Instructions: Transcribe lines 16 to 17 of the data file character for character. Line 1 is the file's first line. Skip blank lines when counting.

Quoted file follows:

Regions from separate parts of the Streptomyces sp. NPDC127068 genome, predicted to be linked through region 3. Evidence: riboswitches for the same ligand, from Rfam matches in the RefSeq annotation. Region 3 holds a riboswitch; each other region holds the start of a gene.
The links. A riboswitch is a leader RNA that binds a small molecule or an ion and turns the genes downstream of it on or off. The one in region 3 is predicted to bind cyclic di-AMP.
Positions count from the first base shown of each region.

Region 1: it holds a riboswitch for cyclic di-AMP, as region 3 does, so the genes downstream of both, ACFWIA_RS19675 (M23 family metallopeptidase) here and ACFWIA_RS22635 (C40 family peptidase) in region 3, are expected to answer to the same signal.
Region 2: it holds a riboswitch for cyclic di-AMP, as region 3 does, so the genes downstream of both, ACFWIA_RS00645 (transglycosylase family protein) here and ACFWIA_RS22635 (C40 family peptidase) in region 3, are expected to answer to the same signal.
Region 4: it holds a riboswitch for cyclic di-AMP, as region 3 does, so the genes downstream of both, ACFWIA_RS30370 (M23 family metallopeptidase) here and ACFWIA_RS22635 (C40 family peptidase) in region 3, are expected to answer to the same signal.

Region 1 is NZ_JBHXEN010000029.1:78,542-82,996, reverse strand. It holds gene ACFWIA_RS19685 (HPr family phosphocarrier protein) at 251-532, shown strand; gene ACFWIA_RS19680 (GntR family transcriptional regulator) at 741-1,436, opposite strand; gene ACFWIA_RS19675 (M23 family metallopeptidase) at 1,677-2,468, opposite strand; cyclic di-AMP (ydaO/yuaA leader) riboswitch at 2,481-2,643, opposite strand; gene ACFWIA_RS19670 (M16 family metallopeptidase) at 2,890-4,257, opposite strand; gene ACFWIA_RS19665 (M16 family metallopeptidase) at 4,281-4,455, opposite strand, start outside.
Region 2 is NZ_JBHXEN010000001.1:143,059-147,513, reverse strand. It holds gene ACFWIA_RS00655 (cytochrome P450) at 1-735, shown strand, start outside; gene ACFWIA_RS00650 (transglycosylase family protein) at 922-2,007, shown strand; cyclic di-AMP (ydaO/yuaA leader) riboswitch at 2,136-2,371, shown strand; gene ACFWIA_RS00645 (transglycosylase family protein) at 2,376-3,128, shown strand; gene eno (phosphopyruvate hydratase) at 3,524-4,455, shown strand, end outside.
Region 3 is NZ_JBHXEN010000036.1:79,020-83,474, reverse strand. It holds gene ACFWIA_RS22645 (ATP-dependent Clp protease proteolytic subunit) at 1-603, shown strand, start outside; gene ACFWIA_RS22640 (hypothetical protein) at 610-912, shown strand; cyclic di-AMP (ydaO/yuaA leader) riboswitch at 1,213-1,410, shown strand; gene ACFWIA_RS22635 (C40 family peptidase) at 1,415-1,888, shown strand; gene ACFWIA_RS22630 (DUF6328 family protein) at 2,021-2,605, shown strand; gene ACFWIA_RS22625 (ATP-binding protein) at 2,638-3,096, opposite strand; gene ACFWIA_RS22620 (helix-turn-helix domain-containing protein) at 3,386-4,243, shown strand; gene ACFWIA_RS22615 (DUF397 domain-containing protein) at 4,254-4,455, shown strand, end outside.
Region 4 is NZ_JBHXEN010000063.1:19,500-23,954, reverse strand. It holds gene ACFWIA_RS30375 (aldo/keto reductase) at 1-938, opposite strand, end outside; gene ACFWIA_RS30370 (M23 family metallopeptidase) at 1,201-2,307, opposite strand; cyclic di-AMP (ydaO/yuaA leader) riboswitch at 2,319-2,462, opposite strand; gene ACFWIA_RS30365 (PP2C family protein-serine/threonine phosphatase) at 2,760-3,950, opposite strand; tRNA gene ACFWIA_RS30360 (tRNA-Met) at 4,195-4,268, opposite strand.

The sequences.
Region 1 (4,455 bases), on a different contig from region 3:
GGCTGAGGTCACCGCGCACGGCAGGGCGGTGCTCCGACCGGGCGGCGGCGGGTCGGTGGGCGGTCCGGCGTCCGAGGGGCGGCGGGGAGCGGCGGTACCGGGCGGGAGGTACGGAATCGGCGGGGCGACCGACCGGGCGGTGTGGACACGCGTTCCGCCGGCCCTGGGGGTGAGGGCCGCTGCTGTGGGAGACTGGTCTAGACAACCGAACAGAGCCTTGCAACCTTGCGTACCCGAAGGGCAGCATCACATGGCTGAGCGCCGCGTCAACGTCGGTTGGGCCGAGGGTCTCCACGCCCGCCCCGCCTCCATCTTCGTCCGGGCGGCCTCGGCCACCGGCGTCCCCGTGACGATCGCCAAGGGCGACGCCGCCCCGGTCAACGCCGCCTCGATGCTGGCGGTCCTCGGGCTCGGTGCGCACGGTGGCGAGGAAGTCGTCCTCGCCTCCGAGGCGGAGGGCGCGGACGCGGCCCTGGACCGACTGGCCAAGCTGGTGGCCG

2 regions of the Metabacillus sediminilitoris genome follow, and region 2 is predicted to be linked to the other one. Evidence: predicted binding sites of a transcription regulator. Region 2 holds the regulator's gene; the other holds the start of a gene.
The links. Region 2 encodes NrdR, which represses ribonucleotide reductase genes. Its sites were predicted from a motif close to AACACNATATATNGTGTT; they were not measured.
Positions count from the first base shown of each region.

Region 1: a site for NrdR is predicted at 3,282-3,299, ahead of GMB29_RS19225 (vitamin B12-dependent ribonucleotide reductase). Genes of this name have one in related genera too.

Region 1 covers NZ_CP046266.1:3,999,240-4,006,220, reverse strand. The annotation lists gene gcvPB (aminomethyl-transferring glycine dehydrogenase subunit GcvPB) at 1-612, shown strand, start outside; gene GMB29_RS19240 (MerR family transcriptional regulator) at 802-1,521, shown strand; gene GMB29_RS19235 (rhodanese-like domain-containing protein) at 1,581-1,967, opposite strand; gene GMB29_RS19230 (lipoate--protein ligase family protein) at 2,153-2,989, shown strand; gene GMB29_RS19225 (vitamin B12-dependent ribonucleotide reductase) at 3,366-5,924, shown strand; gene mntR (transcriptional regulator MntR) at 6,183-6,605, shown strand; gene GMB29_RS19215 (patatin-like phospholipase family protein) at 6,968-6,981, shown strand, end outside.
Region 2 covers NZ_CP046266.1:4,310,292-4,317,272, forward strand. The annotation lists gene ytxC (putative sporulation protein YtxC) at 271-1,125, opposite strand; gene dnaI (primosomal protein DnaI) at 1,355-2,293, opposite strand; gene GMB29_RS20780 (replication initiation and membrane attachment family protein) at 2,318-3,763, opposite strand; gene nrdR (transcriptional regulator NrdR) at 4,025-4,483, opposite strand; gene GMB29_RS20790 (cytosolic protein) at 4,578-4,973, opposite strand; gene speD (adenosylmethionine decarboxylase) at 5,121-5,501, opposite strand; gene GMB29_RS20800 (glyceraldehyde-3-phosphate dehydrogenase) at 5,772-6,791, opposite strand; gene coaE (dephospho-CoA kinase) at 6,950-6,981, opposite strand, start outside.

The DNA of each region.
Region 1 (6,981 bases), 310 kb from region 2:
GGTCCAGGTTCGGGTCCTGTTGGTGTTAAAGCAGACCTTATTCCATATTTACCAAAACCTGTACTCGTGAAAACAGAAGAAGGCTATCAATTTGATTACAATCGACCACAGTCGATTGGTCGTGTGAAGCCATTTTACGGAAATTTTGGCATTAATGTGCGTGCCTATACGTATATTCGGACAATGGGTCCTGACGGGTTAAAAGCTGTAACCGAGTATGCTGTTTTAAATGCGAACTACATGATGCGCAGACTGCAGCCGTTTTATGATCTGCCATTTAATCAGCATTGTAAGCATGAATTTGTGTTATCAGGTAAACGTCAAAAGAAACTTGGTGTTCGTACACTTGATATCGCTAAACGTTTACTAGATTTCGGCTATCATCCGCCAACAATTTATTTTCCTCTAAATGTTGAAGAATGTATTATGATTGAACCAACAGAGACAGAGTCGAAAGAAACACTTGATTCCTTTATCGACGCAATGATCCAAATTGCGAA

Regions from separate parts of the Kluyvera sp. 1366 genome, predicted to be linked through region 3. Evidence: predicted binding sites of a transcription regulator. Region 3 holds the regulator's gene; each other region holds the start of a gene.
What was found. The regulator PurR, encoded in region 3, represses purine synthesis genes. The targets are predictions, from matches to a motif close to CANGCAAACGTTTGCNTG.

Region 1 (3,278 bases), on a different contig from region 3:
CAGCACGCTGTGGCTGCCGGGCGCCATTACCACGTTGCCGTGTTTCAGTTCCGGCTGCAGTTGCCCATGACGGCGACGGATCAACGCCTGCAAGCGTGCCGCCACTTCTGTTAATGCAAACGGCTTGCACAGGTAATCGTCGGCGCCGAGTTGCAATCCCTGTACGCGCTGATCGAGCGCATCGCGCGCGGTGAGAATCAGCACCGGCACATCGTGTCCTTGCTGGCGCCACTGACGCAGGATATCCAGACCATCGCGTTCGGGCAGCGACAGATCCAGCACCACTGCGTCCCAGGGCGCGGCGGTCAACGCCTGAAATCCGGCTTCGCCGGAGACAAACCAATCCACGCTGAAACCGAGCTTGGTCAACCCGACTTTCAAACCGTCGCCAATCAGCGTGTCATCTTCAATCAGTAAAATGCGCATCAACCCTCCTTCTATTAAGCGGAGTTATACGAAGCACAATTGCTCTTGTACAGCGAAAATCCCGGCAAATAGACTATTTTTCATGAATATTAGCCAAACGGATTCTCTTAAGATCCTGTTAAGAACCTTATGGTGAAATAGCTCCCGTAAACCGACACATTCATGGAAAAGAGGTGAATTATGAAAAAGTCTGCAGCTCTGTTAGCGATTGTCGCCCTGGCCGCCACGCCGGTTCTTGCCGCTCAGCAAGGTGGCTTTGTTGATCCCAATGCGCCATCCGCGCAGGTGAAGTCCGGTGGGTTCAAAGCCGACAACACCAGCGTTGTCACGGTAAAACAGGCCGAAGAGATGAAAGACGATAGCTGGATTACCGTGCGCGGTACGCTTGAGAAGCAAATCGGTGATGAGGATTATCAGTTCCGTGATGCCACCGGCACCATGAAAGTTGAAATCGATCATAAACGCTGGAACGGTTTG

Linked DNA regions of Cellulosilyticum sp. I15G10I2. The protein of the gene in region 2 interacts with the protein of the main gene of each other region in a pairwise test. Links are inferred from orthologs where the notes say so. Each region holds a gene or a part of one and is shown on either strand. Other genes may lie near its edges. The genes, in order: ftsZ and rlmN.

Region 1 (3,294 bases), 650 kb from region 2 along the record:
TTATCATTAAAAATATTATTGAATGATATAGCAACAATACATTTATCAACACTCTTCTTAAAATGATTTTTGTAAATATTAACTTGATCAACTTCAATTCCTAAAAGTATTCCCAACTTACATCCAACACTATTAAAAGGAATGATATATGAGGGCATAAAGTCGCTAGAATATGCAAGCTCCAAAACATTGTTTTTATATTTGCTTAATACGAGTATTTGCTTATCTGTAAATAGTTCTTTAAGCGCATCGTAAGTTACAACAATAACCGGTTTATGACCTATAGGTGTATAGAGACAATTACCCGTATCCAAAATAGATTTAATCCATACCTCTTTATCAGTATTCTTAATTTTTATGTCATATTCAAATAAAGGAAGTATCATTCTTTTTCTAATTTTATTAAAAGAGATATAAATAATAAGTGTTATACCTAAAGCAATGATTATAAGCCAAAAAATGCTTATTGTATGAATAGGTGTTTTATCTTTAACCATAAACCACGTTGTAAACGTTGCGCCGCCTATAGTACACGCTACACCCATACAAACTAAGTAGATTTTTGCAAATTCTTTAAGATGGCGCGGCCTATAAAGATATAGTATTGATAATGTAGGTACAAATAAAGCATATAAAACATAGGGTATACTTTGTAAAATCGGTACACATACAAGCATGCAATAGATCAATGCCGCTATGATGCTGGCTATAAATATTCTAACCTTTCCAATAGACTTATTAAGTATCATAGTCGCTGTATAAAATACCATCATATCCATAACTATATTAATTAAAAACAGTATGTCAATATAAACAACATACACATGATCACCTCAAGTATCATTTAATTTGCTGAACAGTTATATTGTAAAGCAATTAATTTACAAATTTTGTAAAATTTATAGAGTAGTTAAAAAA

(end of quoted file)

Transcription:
Positions count from the first base shown of each region.

Region 1: a site for NrdR is predicted at 3,282-3,299, ahead of GMB29_RS19225 (vitamin B12-dependent ribonucleotide reductase). Genes of this name have one in related genera too.